—Anne Morrow Lindbergh
I recently went to the seashore after experiencing a significant loss. I longed to be still in a tranquil place to feel my feelings and do what Anne Morrow Lindbergh so eloquently describes in Gifts From the Sea – to accept the ebb and flow of life. Morrow Lindbergh continues… We insist on permanency, on duration, on continuity; when the only continuity possible, in life as in love, is in growth, in fluidity—
Endings, no matter how painful, are necessary to our growth and renewal. Consider how nature illustrates this enduring truth. Colorful leaves turn into murky mulch as fall turns into winter. Winter storms bear down on us, blustering winds and frozen rain, until sprigs of green appear on a sun-drenched branch in spring. Ebb tides, the period between high tide and low tide in which the sea recedes, occur daily, water pulled by the force of the moon in the darkness.
Little light shines when we experience a loss; the pull of darkness is palpable. Anger and sadness, melancholy and mournfulness pull at our heartstrings. Our bodies grow tired; our minds struggle to let go. Life feels hard, overwhelming sometimes, but over time, grief transforms us.
Griefwork, according to author and psychotherapist, Miriam Greenspan, is not a return to the pre-loss status quo, but an opportunity for a wholly new awareness of reality, self, beloved, and the world…. One way or another, we construct a meaning story, and it is through this story that we find acceptance.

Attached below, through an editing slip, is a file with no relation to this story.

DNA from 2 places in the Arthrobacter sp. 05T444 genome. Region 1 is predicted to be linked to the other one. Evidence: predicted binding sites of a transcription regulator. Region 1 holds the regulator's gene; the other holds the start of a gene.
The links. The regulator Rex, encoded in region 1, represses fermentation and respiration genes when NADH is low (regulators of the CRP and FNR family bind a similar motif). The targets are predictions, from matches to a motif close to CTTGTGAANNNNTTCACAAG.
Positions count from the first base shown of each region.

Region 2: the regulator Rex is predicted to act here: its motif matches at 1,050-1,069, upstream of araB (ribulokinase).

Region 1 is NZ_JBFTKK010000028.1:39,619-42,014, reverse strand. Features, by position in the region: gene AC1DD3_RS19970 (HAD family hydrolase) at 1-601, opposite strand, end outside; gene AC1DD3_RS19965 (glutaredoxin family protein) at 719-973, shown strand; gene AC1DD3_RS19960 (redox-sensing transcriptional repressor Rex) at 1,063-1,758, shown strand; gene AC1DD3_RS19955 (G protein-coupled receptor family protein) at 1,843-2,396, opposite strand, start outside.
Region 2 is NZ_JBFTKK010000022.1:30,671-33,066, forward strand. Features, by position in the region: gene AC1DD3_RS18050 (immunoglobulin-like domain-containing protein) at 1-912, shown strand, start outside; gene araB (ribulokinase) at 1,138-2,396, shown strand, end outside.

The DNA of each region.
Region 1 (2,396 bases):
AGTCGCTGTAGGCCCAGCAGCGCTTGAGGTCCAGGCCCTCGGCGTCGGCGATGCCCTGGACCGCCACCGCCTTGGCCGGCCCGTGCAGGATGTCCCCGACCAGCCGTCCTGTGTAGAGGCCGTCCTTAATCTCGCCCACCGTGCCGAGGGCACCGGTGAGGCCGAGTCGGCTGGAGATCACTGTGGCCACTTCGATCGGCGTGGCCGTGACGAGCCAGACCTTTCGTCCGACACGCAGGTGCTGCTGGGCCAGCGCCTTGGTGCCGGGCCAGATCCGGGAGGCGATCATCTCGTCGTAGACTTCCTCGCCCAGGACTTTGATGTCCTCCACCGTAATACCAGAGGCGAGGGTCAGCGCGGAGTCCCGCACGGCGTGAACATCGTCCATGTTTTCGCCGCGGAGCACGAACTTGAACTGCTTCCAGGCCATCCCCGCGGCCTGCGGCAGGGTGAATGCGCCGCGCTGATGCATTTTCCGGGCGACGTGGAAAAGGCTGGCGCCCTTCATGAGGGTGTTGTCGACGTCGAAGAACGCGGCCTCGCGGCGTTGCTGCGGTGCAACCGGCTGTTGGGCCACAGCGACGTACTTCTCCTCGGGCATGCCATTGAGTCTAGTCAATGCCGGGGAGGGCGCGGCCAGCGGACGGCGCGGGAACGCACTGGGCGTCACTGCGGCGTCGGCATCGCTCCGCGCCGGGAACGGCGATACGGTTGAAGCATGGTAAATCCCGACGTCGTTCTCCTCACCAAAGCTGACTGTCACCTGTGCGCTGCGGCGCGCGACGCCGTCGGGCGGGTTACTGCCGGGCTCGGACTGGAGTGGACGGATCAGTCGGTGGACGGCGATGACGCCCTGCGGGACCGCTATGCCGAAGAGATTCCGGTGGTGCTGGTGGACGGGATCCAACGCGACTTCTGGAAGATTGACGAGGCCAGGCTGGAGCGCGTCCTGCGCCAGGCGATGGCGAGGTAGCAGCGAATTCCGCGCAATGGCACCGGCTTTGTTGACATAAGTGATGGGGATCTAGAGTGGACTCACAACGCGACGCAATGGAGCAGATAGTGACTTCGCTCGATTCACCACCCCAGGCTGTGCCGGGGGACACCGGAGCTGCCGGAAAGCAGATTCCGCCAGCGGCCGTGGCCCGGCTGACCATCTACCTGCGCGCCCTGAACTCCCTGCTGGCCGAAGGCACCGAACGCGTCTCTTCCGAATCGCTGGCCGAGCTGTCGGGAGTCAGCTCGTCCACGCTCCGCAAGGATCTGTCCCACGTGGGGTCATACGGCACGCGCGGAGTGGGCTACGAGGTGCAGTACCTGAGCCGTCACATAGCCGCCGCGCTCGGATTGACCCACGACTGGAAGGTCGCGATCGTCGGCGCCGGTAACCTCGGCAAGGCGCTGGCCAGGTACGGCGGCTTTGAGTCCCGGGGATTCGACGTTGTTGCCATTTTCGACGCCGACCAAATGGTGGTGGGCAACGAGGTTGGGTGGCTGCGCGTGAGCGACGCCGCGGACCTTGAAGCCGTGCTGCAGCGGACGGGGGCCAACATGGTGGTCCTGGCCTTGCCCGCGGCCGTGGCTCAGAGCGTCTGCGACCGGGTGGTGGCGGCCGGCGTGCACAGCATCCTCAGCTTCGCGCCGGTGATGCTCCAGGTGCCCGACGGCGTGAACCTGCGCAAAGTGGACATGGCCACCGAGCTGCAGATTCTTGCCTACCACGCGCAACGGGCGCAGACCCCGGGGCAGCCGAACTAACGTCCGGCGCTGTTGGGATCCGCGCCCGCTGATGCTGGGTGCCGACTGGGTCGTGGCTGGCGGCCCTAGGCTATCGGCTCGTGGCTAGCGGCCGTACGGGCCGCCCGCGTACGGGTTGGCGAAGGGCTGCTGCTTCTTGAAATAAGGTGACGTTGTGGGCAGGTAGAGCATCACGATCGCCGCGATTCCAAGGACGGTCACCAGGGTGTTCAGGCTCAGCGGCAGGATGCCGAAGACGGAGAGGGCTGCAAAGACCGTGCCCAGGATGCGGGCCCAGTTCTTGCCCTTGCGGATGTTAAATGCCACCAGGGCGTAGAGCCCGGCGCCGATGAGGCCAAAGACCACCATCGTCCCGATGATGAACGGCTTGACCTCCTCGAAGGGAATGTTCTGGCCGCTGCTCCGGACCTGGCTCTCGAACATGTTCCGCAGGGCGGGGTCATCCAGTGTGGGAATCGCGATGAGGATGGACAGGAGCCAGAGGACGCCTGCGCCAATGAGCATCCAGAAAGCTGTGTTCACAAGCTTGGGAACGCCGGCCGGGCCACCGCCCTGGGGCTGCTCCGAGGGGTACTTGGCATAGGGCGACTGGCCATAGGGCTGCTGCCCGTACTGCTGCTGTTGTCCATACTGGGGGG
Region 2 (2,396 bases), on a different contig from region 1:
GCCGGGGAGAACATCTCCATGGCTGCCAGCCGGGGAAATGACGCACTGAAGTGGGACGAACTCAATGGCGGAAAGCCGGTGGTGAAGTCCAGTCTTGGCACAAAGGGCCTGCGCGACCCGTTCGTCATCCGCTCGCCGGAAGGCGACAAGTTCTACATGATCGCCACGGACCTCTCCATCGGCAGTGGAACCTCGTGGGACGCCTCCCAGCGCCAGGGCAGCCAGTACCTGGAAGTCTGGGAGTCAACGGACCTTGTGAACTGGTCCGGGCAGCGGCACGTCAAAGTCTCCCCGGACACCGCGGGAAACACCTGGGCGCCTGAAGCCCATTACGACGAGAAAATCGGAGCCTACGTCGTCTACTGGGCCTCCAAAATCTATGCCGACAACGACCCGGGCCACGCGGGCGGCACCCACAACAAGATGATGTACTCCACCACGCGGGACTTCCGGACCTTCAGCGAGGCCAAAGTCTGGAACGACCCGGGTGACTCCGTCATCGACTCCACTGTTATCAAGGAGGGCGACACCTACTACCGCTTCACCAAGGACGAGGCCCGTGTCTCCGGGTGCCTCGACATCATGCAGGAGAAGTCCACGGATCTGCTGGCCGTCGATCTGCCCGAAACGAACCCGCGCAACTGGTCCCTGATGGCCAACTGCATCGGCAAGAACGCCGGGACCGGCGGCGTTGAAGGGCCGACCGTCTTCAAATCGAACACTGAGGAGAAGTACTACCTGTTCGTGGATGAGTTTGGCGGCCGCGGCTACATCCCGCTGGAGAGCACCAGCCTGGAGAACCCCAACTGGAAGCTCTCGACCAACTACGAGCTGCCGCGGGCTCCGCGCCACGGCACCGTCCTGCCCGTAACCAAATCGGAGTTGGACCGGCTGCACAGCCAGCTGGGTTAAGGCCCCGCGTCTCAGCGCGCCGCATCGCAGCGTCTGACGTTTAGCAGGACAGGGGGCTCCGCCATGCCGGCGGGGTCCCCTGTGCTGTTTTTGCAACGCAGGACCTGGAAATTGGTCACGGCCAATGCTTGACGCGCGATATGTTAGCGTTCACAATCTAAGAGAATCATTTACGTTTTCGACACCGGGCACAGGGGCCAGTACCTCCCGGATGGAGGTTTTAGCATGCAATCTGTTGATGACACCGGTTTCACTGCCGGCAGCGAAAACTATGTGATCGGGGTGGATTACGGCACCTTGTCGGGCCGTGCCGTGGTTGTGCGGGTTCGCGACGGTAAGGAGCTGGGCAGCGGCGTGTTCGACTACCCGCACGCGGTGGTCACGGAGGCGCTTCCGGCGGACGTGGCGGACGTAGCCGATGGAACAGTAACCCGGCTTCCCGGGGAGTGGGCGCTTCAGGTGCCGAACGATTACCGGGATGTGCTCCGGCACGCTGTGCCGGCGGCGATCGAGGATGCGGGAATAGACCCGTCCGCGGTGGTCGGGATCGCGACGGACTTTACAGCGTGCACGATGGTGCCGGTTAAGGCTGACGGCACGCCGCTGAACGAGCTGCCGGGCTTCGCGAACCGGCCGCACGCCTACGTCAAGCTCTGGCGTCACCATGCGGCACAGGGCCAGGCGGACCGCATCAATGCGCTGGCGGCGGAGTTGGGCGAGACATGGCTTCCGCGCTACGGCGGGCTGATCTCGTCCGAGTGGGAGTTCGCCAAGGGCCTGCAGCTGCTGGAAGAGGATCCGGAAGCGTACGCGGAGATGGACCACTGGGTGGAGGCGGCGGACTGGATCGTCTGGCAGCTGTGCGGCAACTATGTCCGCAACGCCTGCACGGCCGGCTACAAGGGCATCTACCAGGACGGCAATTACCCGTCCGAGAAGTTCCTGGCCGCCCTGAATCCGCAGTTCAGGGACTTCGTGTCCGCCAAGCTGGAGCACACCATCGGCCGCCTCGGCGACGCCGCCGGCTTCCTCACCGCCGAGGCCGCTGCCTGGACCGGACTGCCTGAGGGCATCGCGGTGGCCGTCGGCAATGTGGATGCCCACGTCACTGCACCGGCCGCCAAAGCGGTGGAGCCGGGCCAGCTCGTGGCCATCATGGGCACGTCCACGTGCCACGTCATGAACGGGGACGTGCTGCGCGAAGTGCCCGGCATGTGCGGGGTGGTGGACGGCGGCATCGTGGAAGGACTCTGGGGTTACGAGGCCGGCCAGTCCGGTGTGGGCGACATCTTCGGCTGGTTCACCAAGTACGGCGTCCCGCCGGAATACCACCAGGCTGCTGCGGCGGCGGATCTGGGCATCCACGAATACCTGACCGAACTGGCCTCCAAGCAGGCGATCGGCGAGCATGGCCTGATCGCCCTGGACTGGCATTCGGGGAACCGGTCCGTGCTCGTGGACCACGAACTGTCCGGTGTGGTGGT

The opportunity Greenspan speaks of can never be rushed. A tide doesn’t turn in an instant, and fruit on the vine doesn’t ripen until it’s time. In nature, there are seasons of stillness, yet human nature (especially in our 24/7 world) struggles to embrace transitory times. We leap into the next job or relationship, grabbing hold of something or someone to help us feel more secure or less heartbroken. We get busy doing, distracting, or denying our feelings, fearing we’ll drown in the ebb tide of sorrow.
But we won’t drown if we allow the waves of grief to take their natural course. The poet William Butler Yeats affirms this truth…How many times man lives and dies between his two eternities.
It’s never easy to be still and contemplate life’s endings, but it’s the only way I know to make meaning out of loss. Greenspan knows this all to well, having lost a child two months after his birth. She offers us hope for Healing Through the Dark Emotions, reminding us that out of this stillness an imperceptible movement occurs, from sorrow for what has been lost to gratitude for what remains.